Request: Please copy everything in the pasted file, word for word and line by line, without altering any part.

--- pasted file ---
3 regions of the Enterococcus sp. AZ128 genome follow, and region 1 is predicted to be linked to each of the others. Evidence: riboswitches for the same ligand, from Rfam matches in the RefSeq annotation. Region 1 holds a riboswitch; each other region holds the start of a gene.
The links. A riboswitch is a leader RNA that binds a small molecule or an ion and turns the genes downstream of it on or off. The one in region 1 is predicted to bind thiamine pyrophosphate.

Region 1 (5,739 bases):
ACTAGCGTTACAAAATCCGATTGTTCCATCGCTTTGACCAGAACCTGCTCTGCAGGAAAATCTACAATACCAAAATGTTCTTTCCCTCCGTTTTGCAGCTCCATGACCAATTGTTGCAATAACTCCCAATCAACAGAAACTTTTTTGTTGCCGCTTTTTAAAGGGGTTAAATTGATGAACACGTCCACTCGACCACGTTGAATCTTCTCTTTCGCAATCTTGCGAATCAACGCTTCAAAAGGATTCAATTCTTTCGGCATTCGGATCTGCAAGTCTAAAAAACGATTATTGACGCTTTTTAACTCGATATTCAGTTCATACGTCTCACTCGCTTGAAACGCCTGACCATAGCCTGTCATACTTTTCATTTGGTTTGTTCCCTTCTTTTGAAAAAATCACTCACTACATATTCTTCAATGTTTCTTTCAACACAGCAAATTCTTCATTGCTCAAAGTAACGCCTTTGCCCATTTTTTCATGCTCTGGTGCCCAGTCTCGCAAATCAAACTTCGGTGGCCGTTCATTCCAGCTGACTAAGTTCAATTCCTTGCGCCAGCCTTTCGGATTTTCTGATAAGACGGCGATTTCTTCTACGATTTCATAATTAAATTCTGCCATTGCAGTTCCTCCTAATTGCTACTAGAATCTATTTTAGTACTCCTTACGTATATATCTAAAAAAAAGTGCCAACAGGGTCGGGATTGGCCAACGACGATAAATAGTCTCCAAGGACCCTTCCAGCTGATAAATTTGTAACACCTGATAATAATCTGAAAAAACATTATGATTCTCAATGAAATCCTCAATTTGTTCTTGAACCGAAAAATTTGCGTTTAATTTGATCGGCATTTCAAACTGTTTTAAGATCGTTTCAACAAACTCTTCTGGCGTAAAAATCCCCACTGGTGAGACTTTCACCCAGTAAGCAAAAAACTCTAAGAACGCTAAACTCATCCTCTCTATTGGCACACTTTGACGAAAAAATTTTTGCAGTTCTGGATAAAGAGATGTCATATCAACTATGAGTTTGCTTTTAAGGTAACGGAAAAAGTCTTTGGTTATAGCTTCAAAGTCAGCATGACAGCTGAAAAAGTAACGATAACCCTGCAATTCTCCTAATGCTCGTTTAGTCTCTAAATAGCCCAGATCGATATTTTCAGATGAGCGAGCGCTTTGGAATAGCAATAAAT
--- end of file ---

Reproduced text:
3 regions of the Enterococcus sp. AZ128 genome follow, and region 1 is predicted to be linked to each of the others. Evidence: riboswitches for the same ligand, from Rfam matches in the RefSeq annotation. Region 1 holds a riboswitch; each other region holds the start of a gene.
The links. A riboswitch is a leader RNA that binds a small molecule or an ion and turns the genes downstream of it on or off. The one in region 1 is predicted to bind thiamine pyrophosphate.

Region 1 (5,739 bases):
ACTAGCGTTACAAAATCCGATTGTTCCATCGCTTTGACCAGAACCTGCTCTGCAGGAAAATCTACAATACCAAAATGTTCTTTCCCTCCGTTTTGCAGCTCCATGACCAATTGTTGCAATAACTCCCAATCAACAGAAACTTTTTTGTTGCCGCTTTTTAAAGGGGTTAAATTGATGAACACGTCCACTCGACCACGTTGAATCTTCTCTTTCGCAATCTTGCGAATCAACGCTTCAAAAGGATTCAATTCTTTCGGCATTCGGATCTGCAAGTCTAAAAAACGATTATTGACGCTTTTTAACTCGATATTCAGTTCATACGTCTCACTCGCTTGAAACGCCTGACCATAGCCTGTCATACTTTTCATTTGGTTTGTTCCCTTCTTTTGAAAAAATCACTCACTACATATTCTTCAATGTTTCTTTCAACACAGCAAATTCTTCATTGCTCAAAGTAACGCCTTTGCCCATTTTTTCATGCTCTGGTGCCCAGTCTCGCAAATCAAACTTCGGTGGCCGTTCATTCCAGCTGACTAAGTTCAATTCCTTGCGCCAGCCTTTCGGATTTTCTGATAAGACGGCGATTTCTTCTACGATTTCATAATTAAATTCTGCCATTGCAGTTCCTCCTAATTGCTACTAGAATCTATTTTAGTACTCCTTACGTATATATCTAAAAAAAAGTGCCAACAGGGTCGGGATTGGCCAACGACGATAAATAGTCTCCAAGGACCCTTCCAGCTGATAAATTTGTAACACCTGATAATAATCTGAAAAAACATTATGATTCTCAATGAAATCCTCAATTTGTTCTTGAACCGAAAAATTTGCGTTTAATTTGATCGGCATTTCAAACTGTTTTAAGATCGTTTCAACAAACTCTTCTGGCGTAAAAATCCCCACTGGTGAGACTTTCACCCAGTAAGCAAAAAACTCTAAGAACGCTAAACTCATCCTCTCTATTGGCACACTTTGACGAAAAAATTTTTGCAGTTCTGGATAAAGAGATGTCATATCAACTATGAGTTTGCTTTTAAGGTAACGGAAAAAGTCTTTGGTTATAGCTTCAAAGTCAGCATGACAGCTGAAAAAGTAACGATAACCCTGCAATTCTCCTAATGCTCGTTTAGTCTCTAAATAGCCCAGATCGATATTTTCAGATGAGCGAGCGCTTTGGAATAGCAATAAAT